A murderous musical

Contemporary Theatre Company's trigger-happy 'Assassins'
By BILL RODRIGUEZ  |  October 30, 2013

NOT-SO-STRAIGHT SHOOTERS The 'Assassins' cast. [Photo by Seth Jacobson]

What in the world prompts wingnuts to try to shoot a president? We might shrug and dismiss their motivations as generic craziness, but fortunately Assassins is interested in them as individuals.

The 1990 musical, with music and lyrics by Stephen Sondheim and book by John Weidman, is getting an excellent production by Contemporary Theater Company in Wakefield (through November 2), with bare-bones staging but good voices and absorbing acting, directed by Jimmy Calitri.

Nine successful or foiled assassins are depicted, and the initial ensemble presentation of them does understandably generalize before they disperse. All but one sing “Everybody’s Got the Right,” in the darkly humorous agreement that the pursuit of happiness is an American birthright. Lee Harvey Oswald (Patrick Saunders) is not among them; he appears toward the end of Act Two, since the most recent presidential murder, of JFK, still echoes as the most traumatic.

We get two guides to the unfolding account of malign intentions. First is the Proprietor (Hannah Van Meter) of a metaphorical shooting gallery, at which the assassins receive their guns. And then there is the Balladeer (Matthew Royality-Lindman), whose job it is to belt out these grim stories in song.

We start out with perhaps the most vilified villain of the 19th century, John Wilkes Booth (Patrick Keefe). We see a projection of an actual wanted poster dated six days after the Lincoln assassination, the $100,000 reward a considerable sum even today. Booth’s fury over Lincoln’s treatment of the South is conveyed, but the actor’s resentment over bad reviews seems to get equal weight. He’s injured from that balcony leap we recall from junior high history, and soon we see him in a bar next to a seedy guy in a dirty Santa costume. That is Samuel Byck (Joshua Andrews), who hijacked a plane he intended to fly into the White House to kill Richard Nixon. Buying a round of drinks is Charles Guiteau (Brian Mulvey), who killed President James Garfield.

Anarchist Leon Czolgosz (David Sackal) also succeeded, fatally shooting William McKinley. Sackal is chilling as he describes the horrific conditions of his work at a searing furnace in a glass bottle factory. But fortunately, there were more failed assassination attempts than successful ones. Angered by American social injustice in this account, Italian immigrant Giuseppe Zangara (Jon Dyson and Denny Keohane sharing the role in different performances) fired at FDR when he was president-elect, instead hitting and killing the mayor of Chicago. Not much better a shot was John Hinckley, Jr. (Jesse Dufault), who hoped to impress actress Jodie Foster and hit Ronald Reagan with a ricochet.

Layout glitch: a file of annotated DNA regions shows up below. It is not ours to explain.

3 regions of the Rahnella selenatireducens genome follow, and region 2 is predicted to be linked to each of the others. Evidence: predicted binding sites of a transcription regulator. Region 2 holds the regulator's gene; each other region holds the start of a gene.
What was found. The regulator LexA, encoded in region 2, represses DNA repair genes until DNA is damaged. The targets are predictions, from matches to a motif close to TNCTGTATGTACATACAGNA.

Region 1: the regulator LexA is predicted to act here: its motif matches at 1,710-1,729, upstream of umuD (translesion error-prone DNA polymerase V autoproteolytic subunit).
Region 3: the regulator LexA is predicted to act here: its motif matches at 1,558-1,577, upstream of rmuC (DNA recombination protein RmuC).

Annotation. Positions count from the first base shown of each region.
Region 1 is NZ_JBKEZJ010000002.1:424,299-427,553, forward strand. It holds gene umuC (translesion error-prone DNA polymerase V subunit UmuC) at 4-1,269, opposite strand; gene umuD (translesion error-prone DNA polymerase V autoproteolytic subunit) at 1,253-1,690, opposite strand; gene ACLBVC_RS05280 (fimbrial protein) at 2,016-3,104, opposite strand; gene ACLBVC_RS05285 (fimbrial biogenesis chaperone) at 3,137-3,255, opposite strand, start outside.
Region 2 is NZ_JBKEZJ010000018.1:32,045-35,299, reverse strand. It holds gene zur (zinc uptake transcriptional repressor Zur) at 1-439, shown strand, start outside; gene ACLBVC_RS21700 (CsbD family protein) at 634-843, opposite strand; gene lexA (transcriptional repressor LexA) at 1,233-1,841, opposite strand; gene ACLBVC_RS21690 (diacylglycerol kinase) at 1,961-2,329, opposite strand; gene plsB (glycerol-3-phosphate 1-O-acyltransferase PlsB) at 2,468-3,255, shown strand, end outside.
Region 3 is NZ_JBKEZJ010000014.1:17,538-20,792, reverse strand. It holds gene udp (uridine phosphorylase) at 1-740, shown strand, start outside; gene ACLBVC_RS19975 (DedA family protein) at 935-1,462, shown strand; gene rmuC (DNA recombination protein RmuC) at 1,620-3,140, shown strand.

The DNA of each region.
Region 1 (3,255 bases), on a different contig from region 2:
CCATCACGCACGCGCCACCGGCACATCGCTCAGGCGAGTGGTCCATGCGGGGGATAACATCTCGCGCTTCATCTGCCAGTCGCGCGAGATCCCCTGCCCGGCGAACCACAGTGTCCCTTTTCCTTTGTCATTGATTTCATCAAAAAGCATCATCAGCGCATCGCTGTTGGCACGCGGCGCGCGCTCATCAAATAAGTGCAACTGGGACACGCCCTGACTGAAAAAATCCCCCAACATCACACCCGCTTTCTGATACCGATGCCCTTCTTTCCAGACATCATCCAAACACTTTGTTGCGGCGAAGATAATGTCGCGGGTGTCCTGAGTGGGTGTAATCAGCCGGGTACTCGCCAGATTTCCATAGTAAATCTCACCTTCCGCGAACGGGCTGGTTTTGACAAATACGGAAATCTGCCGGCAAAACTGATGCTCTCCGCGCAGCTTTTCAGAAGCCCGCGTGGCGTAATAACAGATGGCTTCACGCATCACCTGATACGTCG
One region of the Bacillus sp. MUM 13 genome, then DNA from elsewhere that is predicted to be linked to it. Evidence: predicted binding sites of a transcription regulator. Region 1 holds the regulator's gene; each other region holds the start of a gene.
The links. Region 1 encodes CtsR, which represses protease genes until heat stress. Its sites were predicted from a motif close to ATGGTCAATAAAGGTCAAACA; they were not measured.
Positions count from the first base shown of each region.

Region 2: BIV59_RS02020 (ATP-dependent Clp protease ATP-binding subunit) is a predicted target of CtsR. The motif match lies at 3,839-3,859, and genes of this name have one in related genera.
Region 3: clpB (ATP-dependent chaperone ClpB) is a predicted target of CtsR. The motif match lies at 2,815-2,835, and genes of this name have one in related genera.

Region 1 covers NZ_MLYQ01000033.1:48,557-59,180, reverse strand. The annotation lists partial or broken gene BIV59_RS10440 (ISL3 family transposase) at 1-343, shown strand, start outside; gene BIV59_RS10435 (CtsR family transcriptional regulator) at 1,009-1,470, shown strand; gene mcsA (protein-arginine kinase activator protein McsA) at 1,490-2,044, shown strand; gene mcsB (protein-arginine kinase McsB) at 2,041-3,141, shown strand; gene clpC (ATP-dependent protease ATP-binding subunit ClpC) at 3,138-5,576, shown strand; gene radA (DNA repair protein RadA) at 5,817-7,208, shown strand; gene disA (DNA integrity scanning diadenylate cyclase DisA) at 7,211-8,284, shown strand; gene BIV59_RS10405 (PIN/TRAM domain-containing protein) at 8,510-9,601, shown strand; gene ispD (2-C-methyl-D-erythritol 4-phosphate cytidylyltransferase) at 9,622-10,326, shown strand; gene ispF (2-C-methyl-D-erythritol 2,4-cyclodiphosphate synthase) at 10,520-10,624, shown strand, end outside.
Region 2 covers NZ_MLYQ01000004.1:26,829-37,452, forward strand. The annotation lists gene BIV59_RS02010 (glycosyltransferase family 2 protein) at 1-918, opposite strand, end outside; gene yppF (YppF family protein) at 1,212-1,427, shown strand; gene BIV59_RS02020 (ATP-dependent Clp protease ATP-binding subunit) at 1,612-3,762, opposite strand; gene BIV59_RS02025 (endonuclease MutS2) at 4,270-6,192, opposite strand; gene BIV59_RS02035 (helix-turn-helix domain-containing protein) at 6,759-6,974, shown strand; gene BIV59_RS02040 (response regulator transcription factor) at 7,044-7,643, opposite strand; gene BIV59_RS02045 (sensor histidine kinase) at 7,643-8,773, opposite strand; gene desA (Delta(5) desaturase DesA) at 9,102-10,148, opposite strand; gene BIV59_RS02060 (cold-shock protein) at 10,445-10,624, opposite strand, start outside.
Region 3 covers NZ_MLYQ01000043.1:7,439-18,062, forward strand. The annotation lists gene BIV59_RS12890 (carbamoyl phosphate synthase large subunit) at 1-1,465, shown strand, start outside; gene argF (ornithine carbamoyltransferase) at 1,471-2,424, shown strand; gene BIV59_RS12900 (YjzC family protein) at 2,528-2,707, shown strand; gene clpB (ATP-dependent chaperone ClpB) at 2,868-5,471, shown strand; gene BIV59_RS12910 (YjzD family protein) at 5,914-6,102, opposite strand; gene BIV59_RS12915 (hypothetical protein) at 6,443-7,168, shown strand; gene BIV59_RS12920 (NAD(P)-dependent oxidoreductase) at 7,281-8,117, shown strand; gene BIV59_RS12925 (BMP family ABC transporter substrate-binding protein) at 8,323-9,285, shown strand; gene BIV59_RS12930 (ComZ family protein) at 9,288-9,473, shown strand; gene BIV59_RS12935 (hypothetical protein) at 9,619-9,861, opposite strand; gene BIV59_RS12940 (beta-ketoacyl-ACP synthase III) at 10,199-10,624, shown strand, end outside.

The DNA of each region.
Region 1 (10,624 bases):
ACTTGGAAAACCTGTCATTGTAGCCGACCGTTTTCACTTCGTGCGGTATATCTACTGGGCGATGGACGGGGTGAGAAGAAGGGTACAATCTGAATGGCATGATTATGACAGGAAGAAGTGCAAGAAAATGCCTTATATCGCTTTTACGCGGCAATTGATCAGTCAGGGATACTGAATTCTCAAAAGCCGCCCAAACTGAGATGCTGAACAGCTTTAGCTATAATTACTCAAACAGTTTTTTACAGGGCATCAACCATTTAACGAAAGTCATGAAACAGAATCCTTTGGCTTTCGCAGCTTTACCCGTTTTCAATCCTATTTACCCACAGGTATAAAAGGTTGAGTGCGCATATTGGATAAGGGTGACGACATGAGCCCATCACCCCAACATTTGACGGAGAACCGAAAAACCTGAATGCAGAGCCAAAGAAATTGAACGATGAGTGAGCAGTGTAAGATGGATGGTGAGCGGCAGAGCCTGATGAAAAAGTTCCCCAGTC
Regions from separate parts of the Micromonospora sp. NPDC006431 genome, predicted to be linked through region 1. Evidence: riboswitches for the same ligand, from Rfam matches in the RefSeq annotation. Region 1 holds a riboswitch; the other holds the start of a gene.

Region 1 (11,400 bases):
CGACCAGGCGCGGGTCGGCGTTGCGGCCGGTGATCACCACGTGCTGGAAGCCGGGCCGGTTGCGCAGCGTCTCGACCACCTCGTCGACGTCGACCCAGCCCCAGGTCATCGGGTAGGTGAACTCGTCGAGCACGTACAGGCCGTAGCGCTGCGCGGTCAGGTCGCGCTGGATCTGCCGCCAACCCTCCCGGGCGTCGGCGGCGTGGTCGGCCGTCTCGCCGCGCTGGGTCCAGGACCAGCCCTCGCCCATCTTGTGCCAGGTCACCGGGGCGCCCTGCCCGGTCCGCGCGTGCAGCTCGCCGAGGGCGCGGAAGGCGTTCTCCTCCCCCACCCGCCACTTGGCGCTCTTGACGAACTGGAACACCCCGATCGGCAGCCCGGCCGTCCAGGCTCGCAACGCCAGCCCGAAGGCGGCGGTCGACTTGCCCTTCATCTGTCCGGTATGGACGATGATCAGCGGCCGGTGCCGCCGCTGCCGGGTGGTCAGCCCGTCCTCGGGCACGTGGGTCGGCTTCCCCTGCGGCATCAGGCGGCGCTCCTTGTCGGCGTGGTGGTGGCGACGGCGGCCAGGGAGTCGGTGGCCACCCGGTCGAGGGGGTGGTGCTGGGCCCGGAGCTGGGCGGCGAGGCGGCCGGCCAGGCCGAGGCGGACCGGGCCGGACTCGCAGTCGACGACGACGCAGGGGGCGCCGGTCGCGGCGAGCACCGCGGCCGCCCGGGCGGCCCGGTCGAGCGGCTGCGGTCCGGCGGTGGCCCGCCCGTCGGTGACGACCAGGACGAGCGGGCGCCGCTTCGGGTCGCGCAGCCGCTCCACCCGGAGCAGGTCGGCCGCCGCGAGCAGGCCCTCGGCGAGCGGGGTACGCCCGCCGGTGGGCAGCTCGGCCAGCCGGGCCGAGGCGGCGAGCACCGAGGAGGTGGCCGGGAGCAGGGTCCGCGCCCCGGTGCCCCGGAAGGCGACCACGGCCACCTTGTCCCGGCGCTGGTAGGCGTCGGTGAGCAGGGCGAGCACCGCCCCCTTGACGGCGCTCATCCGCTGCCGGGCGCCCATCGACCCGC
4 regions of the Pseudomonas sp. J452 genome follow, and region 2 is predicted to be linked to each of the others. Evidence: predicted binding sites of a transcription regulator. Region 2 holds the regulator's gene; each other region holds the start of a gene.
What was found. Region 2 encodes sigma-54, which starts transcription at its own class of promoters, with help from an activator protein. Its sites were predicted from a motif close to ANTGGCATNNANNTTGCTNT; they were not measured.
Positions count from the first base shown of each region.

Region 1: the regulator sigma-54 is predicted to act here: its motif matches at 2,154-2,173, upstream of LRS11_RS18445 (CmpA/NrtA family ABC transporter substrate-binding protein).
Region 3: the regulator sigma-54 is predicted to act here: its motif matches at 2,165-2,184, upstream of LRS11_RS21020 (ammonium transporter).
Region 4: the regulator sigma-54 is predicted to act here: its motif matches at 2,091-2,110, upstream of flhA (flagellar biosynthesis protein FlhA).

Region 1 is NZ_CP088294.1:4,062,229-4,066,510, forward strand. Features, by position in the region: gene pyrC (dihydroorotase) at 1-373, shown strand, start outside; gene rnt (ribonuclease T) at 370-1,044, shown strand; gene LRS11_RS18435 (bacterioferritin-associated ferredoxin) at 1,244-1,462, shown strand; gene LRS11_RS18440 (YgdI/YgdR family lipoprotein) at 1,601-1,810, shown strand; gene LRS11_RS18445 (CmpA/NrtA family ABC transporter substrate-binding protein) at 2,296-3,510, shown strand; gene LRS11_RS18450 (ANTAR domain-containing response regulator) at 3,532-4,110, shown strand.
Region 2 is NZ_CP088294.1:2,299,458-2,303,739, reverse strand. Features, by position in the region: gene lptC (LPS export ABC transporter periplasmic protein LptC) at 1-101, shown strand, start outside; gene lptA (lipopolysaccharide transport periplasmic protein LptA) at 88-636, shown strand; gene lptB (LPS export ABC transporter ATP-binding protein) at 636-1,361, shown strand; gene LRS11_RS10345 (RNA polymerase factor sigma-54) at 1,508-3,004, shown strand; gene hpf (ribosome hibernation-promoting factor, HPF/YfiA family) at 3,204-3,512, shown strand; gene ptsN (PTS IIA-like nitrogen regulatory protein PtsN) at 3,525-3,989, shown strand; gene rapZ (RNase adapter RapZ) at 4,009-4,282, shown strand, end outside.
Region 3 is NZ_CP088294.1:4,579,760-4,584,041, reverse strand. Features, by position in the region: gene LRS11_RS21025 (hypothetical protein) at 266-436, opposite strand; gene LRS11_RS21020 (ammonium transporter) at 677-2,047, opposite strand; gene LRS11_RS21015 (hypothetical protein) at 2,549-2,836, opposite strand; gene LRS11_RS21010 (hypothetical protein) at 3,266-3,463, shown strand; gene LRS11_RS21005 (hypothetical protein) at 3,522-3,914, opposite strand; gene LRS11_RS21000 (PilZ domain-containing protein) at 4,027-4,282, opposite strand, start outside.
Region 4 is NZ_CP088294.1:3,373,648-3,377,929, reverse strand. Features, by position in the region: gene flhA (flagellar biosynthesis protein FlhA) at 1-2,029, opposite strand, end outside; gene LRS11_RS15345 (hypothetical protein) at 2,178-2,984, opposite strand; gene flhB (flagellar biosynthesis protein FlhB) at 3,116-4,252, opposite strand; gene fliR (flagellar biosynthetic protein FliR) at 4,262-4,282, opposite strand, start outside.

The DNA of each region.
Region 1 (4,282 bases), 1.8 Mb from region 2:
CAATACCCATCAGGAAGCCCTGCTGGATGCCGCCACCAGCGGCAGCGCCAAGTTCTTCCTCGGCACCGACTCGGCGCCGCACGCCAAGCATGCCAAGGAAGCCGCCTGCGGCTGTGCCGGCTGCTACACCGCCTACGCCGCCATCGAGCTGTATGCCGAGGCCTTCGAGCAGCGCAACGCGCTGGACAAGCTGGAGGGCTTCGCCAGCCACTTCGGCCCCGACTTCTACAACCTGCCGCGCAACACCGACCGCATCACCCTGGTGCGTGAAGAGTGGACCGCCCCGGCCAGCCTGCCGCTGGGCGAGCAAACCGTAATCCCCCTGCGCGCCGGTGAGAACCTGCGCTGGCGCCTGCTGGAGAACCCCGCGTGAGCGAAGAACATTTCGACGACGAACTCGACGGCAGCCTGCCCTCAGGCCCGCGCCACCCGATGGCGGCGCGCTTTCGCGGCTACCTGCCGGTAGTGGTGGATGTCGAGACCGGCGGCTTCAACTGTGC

And there was Sara Jane Moore (Rae Mancini in full whimsicality), angry at the government and wanting to be taken seriously, who missed Gerald Ford. (In a delightful touch, the reputedly hapless Ford helps her pick up bullets she dropped.) That was just two weeks after Charles Manson acolyte Lynette “Squeaky” Fromme (Shannon Hartman) didn’t even got a shot off when she aimed her pistol at Ford, hoping that Manson would be able to give a speech at her trial and save the world.

1  |  2  |   next >
| More

Most Popular
Share this entry with Delicious
  •   MEN AT WORK  |  April 16, 2014
    The Pulitzer Prize Board, which likes to honor theatrical gems of Americana, may have been remiss in not nominating David Rabe’s 1984 ' Hurlyburly .'
  •   SEARCHING FOR CLUES  |  April 09, 2014
    A "girl detective" makes her  world premiere.
  •   ROSE-COLORED MEMORIES  |  April 09, 2014
    Incessant media accounts of horrific events can prompt compassion fatigue.
  •   MENTAL SHRAPNEL  |  April 02, 2014
    Brave or foolhardy? The Wilbury Theatre Group is presenting Sarah Kane’s controversial Blasted , a 1995 play that at the time was decried as juvenile, taken to the woodshed by critics, and flayed to shreds.
  •   A ROWDY ROMP  |  March 26, 2014
    In his time, Georges Feydeau was to theater what McDonald’s is to cuisine — cheap, easy to consume, and wildly popular.

 See all articles by: BILL RODRIGUEZ